Australia, Indonesia consider joint ‘peace patrols’ in the disputed South China Sea
Australia is considering joint patrols with Indonesia in the disputed South China Sea, Foreign Minister Julie Bishop said on Tuesday, in a move set to irk Beijing.
The possibility was raised by Jakarta during meetings between Bishop and Defence Minister Marise Payne and Indonesian officials including Defence Minister Ryamizard Ryacudu last week.
“We have agreed to explore options to increase maritime cooperation and of course that would include coordinated activities in the South China Sea and the Sulu Sea,” Bishop told the Australian Broadcasting Corporation. “This is all consistent with our policy of exercising our right of freedom of navigation and that’s in accordance with international law.”
Ryacudu was cited by the Sydney Morning Herald as saying he had proposed a “peace patrol” with Australia. “There are no intentions to disrupt the relationship [with China]. It is called a peace patrol, it brings peace. It is about protecting fish in each other’s areas,” he said.
Beijing asserts sovereignty over almost all of the resource-rich South China Sea, despite rival claims from its Southeast Asian neighbours – most notably the Philippines, which took the case to the Hague-based Permanent Court of Arbitration. The court ruled in July that there was no legal basis to China’s claims – a verdict Beijing dismissed vehemently.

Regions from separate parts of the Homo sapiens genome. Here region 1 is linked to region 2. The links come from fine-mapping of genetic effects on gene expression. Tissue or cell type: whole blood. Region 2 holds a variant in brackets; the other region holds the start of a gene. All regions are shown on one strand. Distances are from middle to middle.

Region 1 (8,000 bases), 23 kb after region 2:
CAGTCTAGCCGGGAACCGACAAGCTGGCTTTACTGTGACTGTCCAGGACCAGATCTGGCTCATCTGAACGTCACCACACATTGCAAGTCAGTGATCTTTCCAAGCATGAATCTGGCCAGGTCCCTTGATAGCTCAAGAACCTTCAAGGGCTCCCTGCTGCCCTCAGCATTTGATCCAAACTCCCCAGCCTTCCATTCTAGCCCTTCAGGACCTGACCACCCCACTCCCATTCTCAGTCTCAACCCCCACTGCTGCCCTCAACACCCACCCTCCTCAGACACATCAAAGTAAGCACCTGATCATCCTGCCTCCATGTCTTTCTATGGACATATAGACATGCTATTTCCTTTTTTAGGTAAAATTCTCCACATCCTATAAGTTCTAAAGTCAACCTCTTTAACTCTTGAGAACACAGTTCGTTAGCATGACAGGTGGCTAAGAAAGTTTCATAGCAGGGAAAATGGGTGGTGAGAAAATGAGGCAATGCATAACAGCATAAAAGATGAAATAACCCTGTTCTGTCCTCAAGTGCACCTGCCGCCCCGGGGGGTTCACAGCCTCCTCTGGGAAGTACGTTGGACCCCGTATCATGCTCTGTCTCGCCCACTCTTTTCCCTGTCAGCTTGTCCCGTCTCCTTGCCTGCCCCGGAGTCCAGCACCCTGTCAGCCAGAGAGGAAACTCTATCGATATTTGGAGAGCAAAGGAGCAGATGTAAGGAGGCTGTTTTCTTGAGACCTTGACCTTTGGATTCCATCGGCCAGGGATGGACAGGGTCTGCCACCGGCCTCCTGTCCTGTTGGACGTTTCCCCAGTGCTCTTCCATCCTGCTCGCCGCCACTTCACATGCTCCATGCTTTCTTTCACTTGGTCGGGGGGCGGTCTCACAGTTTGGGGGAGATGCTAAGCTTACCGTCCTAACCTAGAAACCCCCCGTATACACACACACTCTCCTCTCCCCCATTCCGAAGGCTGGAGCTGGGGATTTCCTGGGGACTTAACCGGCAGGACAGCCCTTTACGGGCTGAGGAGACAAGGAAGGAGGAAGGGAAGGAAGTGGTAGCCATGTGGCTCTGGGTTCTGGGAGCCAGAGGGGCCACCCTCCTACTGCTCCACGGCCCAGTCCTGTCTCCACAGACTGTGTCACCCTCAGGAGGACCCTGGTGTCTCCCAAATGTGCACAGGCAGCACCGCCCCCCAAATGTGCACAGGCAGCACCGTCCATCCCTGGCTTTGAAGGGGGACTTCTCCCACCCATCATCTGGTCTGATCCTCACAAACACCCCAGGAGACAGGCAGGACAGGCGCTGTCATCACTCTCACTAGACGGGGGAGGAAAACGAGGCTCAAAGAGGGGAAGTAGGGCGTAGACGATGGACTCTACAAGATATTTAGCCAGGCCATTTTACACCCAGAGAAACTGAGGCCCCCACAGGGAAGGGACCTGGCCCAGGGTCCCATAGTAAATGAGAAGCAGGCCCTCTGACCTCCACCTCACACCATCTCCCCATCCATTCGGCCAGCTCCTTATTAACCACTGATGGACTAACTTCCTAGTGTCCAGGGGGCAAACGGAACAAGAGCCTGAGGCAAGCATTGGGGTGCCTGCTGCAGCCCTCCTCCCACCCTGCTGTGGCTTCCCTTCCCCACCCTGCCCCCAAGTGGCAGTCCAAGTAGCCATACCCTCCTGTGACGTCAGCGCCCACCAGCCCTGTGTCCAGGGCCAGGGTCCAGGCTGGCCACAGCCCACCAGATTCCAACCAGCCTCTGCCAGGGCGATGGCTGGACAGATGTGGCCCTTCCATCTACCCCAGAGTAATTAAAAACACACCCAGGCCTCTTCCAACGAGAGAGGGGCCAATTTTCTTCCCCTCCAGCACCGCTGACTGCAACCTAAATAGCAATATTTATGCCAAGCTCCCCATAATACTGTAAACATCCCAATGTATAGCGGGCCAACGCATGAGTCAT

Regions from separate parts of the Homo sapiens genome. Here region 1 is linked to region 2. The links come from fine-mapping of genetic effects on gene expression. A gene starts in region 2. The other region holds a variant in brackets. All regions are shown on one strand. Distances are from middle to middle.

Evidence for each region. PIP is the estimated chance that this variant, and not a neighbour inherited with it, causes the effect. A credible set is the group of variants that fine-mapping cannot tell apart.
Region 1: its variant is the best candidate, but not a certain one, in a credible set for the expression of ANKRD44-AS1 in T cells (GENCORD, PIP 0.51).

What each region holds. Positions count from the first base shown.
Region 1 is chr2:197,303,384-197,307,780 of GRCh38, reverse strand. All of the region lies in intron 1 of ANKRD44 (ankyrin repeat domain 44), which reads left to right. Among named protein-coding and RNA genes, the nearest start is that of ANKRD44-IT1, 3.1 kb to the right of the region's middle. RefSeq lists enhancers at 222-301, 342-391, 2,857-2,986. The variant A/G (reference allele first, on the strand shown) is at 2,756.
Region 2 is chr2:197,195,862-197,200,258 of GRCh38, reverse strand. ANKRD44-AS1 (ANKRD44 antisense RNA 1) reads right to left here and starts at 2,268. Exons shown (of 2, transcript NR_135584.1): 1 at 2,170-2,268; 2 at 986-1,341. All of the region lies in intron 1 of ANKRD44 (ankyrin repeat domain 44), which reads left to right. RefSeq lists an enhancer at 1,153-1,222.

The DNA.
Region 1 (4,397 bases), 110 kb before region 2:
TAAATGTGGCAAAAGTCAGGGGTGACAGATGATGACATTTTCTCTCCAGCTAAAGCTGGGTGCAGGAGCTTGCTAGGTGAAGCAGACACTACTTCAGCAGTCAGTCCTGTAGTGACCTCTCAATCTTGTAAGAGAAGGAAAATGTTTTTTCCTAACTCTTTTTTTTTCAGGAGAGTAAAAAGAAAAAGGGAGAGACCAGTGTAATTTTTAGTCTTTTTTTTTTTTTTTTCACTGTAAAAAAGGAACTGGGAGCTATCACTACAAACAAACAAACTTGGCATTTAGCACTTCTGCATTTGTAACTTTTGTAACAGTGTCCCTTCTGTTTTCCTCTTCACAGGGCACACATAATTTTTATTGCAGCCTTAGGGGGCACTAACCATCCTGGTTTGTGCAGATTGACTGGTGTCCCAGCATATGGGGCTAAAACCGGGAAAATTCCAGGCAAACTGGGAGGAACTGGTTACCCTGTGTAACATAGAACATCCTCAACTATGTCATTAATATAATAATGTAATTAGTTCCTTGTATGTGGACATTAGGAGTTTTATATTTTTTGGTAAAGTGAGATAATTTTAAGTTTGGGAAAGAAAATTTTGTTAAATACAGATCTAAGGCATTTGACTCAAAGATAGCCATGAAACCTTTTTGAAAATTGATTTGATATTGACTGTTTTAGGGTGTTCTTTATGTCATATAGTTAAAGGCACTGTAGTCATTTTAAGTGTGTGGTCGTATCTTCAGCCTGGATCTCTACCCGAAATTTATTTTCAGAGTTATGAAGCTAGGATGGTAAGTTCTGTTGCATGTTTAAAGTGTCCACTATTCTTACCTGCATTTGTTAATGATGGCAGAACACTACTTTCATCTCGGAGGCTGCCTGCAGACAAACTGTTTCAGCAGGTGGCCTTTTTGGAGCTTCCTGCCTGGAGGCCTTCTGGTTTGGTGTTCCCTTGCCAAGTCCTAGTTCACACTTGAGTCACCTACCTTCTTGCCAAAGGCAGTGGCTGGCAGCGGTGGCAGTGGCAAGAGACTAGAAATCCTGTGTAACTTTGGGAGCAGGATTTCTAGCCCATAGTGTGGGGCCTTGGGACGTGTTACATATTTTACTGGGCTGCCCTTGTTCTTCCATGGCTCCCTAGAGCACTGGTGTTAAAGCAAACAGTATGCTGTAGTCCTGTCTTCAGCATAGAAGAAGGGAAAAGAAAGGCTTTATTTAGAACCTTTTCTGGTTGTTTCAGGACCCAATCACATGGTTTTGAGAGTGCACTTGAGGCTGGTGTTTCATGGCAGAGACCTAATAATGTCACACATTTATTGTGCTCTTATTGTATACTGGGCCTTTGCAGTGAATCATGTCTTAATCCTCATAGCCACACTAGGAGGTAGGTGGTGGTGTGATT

Australia, like staunch ally the United States, has no claims of its own in the area, but insists that all shipping has a right to pass through seas it regards as international waters.
Last month the US sailed a warship near disputed territory in the South China Sea, with Beijing slamming the move as a “serious illegal act” and “deliberately provocative”.
Discussion on potential joint patrols comes amid uncertainty in the region with Philippine President Rodrigo Duterte unsettling Manila’s traditional allies by signalling a shift away from Washington towards Beijing.
Unlike some Southeast Asian neighbours, Jakarta has long maintained it has no maritime disputes with China in the South China Sea and does not contest ownership of reefs or islets there.
But Beijing’s expansive claims overlap Indonesia’s exclusive economic zone – waters where a state has the right to exploit resources – around the Natunas, a remote scattering of islands that are rich fishing grounds.
In June, Indonesian President Joko Widodo toured the islands on a warship, in a move seen as sending a strong message to China to respect Indonesian sovereignty. Bishop said the Australian navy had already conducted joint exercises in the South China Sea with India and the US as “a regular part of what our navy does and it’s also part of our engagement in the region”.